We conclude our discussion of the statutory requirements for establishing a lien for personal property taxes on real property with a brief summary of what constitutes “listing” under the statute. Section 59-2-1302(2)(b) provides, “The personal property listing shall be made either[ ] (i) on the record of assessment of the real property; or (ii) by entering a reference which shows the record of the assessment of the personal property on the record of the assessment of the real property.” Under this provision, listing can be satisfied either by annotating the real property records with a statement of the amount of personal property taxes owed (the first option), or by putting a cross-reference in the real property record which directs anyone reading that record to consult the personal property assessment records to see what amount of personal property taxes is attached to the real property. Both of these provisions are a means of giving notice to a person examining the real property records.
B. Whether the Statutory Requirements Were Satisfied
We conclude that the County failed to satisfy the requirements to create a personal
property tax lien on the real property for the 1988 and 1989 personal property taxes. After reviewing the record and “view[ing] the facts in the light most favorable to the nonmoving party,” Schnuphase v. Storehouse Markets, 918 P.2d 476, 477 (Utah 1996), we also conclude that the trial court improperly granted summary judgment for the County on the existence of those liens for 1990 through 1992.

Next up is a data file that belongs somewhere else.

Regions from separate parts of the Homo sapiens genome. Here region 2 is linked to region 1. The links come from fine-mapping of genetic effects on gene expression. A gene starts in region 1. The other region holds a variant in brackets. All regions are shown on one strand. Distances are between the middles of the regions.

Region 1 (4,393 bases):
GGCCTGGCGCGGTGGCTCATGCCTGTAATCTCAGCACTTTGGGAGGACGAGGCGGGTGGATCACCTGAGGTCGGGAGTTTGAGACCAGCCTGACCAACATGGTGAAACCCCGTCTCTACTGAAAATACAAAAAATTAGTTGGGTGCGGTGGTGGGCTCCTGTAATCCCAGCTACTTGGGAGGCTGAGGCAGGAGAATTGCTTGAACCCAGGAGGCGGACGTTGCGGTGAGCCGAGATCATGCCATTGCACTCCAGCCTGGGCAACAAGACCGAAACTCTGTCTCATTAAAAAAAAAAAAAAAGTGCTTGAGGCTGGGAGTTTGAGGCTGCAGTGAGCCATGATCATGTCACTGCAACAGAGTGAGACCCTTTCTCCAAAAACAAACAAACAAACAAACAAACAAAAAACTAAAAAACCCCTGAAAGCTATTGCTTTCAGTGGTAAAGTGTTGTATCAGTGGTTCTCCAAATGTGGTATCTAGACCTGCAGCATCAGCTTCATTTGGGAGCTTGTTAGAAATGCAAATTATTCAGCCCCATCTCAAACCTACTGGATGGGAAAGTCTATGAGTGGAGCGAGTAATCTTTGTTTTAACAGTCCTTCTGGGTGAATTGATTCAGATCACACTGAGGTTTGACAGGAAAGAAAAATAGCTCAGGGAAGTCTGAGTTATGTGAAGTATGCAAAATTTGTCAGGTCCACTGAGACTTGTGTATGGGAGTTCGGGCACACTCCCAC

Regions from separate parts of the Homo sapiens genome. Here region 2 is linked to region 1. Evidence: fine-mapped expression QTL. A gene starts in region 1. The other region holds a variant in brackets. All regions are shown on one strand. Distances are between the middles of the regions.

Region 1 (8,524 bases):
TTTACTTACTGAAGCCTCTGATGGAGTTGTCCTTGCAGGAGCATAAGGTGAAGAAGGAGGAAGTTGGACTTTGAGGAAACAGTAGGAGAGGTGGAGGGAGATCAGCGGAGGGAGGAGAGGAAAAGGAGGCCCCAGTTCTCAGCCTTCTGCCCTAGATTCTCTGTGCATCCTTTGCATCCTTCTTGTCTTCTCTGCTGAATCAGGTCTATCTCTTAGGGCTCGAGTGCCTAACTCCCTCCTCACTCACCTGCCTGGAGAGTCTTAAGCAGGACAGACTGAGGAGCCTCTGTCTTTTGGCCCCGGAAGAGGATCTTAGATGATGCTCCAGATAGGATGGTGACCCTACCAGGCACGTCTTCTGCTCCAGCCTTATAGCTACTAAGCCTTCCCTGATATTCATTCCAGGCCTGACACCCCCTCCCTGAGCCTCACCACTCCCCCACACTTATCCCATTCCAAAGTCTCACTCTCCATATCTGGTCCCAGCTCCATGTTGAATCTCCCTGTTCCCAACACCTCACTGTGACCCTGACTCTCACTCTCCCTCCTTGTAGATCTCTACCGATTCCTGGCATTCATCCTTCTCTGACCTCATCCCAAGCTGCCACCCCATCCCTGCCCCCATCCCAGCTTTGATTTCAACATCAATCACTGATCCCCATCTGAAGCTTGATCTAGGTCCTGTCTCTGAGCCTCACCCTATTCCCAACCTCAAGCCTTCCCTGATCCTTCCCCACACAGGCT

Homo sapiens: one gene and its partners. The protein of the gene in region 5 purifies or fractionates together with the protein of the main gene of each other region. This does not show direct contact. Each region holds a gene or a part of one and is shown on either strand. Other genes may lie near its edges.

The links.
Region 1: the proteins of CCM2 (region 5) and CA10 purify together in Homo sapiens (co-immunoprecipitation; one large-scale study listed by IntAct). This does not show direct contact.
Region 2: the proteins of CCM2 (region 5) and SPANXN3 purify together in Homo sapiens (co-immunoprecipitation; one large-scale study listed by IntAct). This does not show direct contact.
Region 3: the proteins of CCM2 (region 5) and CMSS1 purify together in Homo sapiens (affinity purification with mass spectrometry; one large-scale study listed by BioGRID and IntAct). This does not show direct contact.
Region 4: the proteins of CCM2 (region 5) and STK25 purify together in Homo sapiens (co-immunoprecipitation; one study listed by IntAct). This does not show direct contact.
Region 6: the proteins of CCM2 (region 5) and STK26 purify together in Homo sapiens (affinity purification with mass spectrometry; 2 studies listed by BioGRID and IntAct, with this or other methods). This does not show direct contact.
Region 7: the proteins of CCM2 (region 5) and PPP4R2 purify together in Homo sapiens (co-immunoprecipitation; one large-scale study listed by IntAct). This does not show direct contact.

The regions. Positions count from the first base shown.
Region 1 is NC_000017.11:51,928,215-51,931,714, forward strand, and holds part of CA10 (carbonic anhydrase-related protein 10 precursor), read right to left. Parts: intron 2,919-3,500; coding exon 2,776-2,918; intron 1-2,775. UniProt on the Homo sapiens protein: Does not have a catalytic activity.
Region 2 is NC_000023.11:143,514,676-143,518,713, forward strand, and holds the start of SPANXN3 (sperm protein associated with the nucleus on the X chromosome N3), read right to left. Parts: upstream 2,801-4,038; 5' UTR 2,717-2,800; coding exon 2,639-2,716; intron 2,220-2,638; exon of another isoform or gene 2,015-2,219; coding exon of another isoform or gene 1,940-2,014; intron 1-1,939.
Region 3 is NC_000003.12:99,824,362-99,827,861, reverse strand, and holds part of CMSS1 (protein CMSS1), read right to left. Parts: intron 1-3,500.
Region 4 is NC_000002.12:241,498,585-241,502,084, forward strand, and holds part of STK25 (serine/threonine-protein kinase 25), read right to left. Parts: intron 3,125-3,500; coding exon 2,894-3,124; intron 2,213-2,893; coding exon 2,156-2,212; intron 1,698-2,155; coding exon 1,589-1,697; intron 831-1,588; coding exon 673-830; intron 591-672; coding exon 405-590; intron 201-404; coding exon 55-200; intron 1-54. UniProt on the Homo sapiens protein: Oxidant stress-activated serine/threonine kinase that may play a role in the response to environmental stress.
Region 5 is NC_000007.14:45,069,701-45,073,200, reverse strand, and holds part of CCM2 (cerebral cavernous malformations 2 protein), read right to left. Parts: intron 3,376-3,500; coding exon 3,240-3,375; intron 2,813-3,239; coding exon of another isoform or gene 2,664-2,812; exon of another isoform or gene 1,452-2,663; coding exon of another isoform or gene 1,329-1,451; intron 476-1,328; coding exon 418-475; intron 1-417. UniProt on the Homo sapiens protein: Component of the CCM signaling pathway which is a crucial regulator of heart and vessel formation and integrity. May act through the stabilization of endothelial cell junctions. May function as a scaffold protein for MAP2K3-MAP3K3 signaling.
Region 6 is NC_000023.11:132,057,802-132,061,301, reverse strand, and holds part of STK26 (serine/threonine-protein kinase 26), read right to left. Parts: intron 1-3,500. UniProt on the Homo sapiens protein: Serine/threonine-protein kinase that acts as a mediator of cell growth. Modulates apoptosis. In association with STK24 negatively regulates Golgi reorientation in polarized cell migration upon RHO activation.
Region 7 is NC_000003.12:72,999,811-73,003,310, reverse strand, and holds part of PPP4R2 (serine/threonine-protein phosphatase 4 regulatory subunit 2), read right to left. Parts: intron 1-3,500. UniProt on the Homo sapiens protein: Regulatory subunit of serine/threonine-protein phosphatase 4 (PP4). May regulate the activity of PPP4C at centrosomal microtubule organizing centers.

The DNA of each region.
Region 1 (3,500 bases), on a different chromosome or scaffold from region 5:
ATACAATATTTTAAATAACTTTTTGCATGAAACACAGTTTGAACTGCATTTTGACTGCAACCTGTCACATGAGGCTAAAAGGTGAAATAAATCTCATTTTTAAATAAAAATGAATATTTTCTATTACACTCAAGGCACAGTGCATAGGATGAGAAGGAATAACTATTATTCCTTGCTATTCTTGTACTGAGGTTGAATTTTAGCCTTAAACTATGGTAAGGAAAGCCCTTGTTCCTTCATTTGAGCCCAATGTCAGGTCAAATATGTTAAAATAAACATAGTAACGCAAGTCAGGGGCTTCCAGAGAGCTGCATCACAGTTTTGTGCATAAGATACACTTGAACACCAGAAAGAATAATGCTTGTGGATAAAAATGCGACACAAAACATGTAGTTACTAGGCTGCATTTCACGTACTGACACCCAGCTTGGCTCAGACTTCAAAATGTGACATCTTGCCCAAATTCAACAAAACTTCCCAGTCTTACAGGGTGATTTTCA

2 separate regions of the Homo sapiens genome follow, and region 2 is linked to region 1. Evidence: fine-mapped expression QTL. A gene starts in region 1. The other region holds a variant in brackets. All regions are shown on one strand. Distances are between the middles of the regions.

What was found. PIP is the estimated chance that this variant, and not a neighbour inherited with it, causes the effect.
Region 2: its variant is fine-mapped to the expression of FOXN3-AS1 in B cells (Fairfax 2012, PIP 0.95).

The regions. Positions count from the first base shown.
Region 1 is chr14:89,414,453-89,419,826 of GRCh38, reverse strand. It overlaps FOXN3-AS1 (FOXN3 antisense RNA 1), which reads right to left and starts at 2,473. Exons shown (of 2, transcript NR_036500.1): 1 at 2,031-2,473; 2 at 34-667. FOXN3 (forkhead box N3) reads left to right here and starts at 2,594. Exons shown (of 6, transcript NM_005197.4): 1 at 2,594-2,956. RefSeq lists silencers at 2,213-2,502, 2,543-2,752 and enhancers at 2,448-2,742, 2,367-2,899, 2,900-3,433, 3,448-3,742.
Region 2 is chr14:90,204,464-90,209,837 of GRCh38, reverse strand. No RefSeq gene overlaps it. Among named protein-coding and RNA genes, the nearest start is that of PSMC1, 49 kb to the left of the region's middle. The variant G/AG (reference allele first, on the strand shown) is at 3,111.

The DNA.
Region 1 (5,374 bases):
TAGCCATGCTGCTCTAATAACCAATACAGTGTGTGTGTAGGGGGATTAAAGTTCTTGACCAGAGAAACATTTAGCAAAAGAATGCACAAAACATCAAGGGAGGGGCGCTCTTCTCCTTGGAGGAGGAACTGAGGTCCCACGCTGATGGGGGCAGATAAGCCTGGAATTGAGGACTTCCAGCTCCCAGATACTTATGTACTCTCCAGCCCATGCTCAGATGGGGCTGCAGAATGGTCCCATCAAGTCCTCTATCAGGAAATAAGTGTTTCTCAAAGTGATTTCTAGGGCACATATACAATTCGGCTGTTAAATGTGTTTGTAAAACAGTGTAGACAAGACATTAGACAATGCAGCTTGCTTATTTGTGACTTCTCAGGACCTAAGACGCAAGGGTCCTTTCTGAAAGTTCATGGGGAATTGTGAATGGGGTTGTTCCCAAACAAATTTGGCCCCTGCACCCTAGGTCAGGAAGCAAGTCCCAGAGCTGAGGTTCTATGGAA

We must first make clear the actions by which the County could have met the statutory requirements. The Personal Property Division of the Salt Lake County Assessor’s Office begins sending out affidavits of personal property for general personal property about the second or third week in January. The taxpayer is required to list all the taxpayer’s taxable personal property, together with its value, and must use the taxation rate provided to calculate the tax owed. The taxes are due thirty days after the Division mails the affidavit to the taxpayer. If the tax is not remitted by the due date, the Division begins collection efforts over a sixty-day collection period. Actual seizure of the personal property is generally put off to the end of the sixty-day period. Early in this collection period, the Division attempts to determine if the delinquent taxpayer has any real property to which the taxes can be attached. If real property is discovered, the collector submits an attachment form that is reviewed by a supervisor and the Division director before final approval for attachment is given. After approval, the supervisor enters into the Division’s computer records of personal property an on-screen notation or “flag” which lists the real property parcel number and indicates that the taxes are to be attached to this property (“flag 1”).